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How Does IDEX's (NYSE:IEX) P/E Compare To Its Industry, After The Share Price Drop?

Simply Wall St

Unfortunately for some shareholders, the IDEX (NYSE:IEX) share price has dived 30% in the last thirty days. Even longer term holders have taken a real hit with the stock declining 17% in the last year.

Assuming nothing else has changed, a lower share price makes a stock more attractive to potential buyers. While the market sentiment towards a stock is very changeable, in the long run, the share price will tend to move in the same direction as earnings per share. So, on certain occasions, long term focussed investors try to take advantage of pessimistic expectations to buy shares at a better price. One way to gauge market expectations of a stock is to look at its Price to Earnings Ratio (PE Ratio). Investors have optimistic expectations of companies with higher P/E ratios, compared to companies with lower P/E ratios.

See our latest analysis for IDEX

Does IDEX Have A Relatively High Or Low P/E For Its Industry?

We can tell from its P/E ratio of 21.88 that there is some investor optimism about IDEX. The image below shows that IDEX has a higher P/E than the average (16.0) P/E for companies in the machinery industry.

NYSE:IEX Price Estimation Relative to Market, March 13th 2020

That means that the market expects IDEX will outperform other companies in its industry. Shareholders are clearly optimistic, but the future is always uncertain. So investors should always consider the P/E ratio alongside other factors, such as whether company directors have been buying shares.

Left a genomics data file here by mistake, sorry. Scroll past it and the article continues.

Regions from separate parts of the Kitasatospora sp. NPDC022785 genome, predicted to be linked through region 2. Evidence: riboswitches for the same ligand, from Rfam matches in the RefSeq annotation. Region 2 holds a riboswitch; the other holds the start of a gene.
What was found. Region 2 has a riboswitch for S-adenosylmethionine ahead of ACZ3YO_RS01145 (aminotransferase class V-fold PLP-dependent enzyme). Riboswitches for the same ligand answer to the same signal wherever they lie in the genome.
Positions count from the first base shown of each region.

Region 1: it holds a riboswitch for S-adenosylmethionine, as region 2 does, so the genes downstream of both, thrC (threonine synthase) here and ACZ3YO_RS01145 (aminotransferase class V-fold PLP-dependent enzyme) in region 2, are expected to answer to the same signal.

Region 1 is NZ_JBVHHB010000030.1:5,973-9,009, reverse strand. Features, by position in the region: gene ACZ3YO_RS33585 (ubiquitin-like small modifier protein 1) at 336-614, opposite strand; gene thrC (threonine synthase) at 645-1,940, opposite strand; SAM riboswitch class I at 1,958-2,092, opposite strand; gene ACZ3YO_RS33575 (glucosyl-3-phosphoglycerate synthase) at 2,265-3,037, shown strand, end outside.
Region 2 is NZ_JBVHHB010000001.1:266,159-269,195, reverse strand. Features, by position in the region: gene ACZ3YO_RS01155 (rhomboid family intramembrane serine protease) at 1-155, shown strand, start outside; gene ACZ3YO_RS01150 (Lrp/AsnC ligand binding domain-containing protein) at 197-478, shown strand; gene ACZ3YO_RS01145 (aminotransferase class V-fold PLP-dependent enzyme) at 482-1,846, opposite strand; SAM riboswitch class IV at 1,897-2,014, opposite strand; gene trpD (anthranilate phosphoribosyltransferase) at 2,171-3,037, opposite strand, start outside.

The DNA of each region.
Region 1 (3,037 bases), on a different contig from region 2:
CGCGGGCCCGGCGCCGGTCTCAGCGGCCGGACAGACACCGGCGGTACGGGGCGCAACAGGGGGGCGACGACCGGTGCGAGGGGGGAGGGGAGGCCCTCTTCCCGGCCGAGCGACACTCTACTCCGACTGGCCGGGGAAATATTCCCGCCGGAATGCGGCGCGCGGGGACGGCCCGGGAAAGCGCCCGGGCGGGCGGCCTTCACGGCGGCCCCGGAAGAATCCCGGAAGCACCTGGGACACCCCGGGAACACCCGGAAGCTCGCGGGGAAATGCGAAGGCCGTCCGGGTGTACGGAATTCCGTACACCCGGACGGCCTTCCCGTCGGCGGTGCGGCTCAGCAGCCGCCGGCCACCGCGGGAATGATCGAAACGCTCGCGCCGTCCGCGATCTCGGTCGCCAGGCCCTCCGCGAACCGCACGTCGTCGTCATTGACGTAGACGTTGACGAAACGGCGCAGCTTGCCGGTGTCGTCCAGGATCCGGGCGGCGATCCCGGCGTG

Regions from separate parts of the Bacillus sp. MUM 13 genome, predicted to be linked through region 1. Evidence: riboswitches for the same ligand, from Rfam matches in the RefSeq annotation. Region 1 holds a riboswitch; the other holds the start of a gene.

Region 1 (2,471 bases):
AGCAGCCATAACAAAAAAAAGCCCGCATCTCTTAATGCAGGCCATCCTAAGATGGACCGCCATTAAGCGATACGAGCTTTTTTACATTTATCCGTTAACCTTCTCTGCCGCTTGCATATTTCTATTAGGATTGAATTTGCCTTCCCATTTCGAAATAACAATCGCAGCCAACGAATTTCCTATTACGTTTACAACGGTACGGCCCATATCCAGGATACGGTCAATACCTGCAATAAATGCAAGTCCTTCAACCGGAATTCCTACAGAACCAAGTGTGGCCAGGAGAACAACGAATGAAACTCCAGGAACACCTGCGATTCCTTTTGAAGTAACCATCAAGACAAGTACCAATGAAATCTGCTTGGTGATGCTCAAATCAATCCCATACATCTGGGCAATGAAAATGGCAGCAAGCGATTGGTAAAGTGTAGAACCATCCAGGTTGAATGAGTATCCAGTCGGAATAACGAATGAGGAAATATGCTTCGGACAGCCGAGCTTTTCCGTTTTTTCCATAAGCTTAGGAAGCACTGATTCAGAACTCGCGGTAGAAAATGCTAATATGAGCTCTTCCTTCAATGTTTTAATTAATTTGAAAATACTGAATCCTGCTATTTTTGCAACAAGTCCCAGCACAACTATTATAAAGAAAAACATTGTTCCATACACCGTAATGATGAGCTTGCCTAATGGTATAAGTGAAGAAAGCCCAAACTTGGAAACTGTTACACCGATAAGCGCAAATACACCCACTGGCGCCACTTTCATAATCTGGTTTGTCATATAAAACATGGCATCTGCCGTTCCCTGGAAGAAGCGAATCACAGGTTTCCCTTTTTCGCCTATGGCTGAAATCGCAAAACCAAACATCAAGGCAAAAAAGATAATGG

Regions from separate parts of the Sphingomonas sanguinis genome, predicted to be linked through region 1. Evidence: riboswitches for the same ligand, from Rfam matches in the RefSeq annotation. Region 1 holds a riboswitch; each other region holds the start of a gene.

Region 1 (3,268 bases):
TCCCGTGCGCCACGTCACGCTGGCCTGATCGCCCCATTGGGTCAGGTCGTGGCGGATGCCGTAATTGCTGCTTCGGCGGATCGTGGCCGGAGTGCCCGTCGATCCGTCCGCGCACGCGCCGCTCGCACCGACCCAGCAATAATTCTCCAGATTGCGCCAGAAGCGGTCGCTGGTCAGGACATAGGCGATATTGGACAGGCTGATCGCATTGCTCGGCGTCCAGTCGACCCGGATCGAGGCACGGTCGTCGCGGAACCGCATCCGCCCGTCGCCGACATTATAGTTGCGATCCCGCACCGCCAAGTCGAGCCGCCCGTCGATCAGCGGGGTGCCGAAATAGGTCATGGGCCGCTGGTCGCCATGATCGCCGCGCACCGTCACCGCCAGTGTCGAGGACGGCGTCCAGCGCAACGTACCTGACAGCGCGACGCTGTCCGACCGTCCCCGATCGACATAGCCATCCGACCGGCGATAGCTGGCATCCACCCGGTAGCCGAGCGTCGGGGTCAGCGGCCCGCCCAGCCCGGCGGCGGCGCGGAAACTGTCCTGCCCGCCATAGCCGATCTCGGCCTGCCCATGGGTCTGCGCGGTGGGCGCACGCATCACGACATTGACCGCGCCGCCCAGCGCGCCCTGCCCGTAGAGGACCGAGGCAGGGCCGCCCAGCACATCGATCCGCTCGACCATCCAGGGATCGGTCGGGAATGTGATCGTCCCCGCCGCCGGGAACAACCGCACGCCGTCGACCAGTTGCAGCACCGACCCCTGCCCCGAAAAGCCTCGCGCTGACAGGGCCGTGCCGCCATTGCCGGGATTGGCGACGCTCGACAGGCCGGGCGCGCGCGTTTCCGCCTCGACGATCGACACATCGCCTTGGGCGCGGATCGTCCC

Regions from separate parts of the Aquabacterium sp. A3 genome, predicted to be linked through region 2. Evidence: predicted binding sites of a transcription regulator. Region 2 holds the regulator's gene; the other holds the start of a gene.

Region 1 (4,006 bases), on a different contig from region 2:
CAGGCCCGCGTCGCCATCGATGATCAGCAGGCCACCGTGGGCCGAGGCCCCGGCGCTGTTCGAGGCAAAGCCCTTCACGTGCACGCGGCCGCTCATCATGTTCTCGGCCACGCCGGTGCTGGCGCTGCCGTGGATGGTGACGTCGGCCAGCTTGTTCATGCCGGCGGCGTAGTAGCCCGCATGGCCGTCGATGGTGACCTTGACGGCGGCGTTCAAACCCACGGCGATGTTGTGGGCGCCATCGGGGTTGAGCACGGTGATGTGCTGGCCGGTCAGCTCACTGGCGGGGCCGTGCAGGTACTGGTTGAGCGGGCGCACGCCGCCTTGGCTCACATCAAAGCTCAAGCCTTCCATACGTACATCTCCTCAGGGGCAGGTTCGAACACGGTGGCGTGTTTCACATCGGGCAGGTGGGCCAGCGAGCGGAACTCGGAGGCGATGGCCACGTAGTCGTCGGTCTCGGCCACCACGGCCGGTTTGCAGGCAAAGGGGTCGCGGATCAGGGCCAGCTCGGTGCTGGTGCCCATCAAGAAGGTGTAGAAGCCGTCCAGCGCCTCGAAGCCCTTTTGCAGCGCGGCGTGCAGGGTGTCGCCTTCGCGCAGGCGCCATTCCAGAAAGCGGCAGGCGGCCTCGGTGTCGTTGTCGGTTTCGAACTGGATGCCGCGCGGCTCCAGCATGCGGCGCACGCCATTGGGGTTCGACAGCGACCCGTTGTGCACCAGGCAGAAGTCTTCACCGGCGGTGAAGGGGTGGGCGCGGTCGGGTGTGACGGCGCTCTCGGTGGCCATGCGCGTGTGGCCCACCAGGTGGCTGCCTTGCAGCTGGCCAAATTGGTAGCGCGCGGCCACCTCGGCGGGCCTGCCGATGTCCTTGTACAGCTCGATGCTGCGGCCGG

How Growth Rates Impact P/E Ratios

Probably the most important factor in determining what P/E a company trades on is the earnings growth. Earnings growth means that in the future the 'E' will be higher. That means unless the share price increases, the P/E will reduce in a few years. Then, a lower P/E should attract more buyers, pushing the share price up.

IDEX saw earnings per share improve by -4.8% last year. And earnings per share have improved by 10% annually, over the last five years.

Remember: P/E Ratios Don't Consider The Balance Sheet

The 'Price' in P/E reflects the market capitalization of the company. Thus, the metric does not reflect cash or debt held by the company. Theoretically, a business can improve its earnings (and produce a lower P/E in the future) by investing in growth. That means taking on debt (or spending its cash).

While growth expenditure doesn't always pay off, the point is that it is a good option to have; but one that the P/E ratio ignores.

How Does IDEX's Debt Impact Its P/E Ratio?

IDEX has net debt worth just 2.3% of its market capitalization. The market might award it a higher P/E ratio if it had net cash, but its unlikely this low level of net borrowing is having a big impact on the P/E multiple.

The Bottom Line On IDEX's P/E Ratio

IDEX's P/E is 21.9 which is above average (13.3) in its market. With debt at prudent levels and improving earnings, it's fair to say the market expects steady progress in the future. Given IDEX's P/E ratio has declined from 31.4 to 21.9 in the last month, we know for sure that the market is significantly less confident about the business today, than it was back then. For those who prefer to invest with the flow of momentum, that might be a bad sign, but for a contrarian, it may signal opportunity.

Investors have an opportunity when market expectations about a stock are wrong. If the reality for a company is better than it expects, you can make money by buying and holding for the long term. So this free visual report on analyst forecasts could hold the key to an excellent investment decision.

You might be able to find a better buy than IDEX. If you want a selection of possible winners, check out this free list of interesting companies that trade on a P/E below 20 (but have proven they can grow earnings).

If you spot an error that warrants correction, please contact the editor at editorial-team@simplywallst.com. This article by Simply Wall St is general in nature. It does not constitute a recommendation to buy or sell any stock, and does not take account of your objectives, or your financial situation. Simply Wall St has no position in the stocks mentioned.

We aim to bring you long-term focused research analysis driven by fundamental data. Note that our analysis may not factor in the latest price-sensitive company announcements or qualitative material. Thank you for reading.